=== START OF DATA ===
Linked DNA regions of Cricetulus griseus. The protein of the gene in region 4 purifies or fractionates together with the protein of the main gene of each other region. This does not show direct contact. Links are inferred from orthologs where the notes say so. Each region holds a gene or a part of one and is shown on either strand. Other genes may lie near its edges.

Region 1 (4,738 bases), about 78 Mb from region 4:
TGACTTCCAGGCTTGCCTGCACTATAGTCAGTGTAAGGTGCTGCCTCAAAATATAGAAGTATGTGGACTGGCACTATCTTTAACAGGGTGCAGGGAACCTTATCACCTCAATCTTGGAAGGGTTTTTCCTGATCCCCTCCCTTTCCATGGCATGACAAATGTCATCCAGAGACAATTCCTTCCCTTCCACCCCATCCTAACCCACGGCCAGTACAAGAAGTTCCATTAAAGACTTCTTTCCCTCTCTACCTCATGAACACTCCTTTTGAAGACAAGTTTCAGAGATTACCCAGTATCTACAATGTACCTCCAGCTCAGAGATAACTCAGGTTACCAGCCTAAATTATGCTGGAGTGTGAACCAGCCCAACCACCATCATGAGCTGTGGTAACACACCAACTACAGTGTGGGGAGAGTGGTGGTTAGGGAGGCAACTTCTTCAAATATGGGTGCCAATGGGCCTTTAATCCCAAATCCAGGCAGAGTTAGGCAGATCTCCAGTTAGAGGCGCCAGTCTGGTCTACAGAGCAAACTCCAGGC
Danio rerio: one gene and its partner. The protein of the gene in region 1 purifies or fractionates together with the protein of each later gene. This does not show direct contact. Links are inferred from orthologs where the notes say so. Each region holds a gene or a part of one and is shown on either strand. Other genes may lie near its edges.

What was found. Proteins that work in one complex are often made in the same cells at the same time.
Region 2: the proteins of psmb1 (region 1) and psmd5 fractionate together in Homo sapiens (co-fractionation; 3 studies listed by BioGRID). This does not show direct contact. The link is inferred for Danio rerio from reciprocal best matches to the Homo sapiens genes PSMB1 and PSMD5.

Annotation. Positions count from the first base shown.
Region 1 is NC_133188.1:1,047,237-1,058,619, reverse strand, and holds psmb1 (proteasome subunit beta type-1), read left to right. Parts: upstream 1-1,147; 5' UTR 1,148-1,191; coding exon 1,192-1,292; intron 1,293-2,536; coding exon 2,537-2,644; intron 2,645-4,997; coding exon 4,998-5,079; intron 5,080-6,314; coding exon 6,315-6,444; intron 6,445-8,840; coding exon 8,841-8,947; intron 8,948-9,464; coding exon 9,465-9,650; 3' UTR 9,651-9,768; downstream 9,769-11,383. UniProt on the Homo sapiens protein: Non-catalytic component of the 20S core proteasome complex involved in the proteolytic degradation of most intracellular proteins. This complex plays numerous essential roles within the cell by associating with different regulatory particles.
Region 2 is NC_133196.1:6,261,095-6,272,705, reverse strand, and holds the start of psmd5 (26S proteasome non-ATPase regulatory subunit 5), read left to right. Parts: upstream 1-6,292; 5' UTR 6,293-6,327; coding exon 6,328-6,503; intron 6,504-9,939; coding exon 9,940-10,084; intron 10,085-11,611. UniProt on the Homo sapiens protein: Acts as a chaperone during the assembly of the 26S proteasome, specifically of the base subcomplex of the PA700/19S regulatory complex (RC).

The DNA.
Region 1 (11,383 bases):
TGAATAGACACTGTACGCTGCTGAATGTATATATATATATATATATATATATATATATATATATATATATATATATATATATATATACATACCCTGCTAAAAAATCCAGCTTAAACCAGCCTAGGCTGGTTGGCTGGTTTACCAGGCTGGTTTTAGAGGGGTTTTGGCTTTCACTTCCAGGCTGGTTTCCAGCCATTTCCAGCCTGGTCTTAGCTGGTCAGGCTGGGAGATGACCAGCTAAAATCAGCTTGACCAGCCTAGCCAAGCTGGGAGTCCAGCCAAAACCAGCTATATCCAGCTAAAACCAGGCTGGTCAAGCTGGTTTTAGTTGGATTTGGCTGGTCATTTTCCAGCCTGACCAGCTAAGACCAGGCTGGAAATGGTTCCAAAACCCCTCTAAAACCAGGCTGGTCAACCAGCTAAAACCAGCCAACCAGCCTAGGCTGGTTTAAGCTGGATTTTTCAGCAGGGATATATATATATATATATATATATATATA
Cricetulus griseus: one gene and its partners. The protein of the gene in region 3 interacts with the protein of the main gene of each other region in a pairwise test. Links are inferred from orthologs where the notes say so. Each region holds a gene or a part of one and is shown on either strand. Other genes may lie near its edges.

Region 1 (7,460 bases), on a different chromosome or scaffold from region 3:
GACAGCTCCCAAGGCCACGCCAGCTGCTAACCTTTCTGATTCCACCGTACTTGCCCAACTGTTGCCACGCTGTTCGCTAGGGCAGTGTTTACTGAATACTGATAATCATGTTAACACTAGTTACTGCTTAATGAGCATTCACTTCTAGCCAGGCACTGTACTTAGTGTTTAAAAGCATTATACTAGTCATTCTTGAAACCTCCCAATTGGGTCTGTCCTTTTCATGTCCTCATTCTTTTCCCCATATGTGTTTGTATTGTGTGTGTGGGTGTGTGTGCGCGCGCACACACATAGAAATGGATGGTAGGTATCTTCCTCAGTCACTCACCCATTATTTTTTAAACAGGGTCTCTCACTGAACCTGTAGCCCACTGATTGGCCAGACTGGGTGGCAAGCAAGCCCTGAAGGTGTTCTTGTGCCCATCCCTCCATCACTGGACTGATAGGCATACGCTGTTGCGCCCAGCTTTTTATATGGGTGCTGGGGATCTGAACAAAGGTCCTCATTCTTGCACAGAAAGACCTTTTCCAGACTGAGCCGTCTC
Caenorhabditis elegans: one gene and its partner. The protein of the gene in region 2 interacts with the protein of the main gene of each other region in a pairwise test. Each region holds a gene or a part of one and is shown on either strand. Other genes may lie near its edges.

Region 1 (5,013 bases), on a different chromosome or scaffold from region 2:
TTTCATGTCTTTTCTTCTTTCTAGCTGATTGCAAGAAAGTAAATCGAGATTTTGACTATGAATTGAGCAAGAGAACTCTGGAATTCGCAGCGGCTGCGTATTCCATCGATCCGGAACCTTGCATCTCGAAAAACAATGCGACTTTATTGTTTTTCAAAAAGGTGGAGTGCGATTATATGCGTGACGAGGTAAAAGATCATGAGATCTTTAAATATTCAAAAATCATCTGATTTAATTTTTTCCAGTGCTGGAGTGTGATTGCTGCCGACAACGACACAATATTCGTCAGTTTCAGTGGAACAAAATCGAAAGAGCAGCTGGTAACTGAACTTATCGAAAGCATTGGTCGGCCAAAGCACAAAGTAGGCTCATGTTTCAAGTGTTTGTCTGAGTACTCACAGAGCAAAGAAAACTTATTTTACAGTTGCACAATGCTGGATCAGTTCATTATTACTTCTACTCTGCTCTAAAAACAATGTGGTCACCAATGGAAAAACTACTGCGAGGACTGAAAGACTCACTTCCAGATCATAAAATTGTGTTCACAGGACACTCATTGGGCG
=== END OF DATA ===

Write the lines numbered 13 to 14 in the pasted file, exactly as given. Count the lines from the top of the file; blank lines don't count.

Cricetulus griseus: one gene and its partners. The protein of the gene in region 3 interacts with the protein of the main gene of each other region in a pairwise test. Links are inferred from orthologs where the notes say so. Each region holds a gene or a part of one and is shown on either strand. Other genes may lie near its edges.

Region 1 (7,460 bases), on a different chromosome or scaffold from region 3: